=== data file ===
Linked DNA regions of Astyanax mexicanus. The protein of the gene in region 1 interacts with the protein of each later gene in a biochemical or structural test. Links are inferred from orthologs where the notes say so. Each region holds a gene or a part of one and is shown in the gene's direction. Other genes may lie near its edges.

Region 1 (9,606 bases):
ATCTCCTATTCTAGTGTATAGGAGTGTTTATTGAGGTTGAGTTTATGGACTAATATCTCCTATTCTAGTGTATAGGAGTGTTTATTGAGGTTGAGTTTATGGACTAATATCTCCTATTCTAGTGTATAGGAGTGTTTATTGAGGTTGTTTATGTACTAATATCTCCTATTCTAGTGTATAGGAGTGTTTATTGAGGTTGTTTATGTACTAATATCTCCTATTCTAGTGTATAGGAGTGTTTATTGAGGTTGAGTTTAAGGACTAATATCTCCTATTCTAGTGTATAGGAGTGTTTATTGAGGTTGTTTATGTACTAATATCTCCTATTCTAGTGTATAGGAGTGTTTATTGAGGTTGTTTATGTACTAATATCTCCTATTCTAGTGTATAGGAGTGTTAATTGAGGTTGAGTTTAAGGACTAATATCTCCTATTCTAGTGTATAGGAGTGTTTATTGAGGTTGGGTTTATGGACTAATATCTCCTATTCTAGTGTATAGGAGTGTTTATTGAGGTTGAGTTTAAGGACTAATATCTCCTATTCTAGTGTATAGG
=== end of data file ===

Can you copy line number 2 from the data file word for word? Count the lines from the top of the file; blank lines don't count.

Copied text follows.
Region 1 (9,606 bases):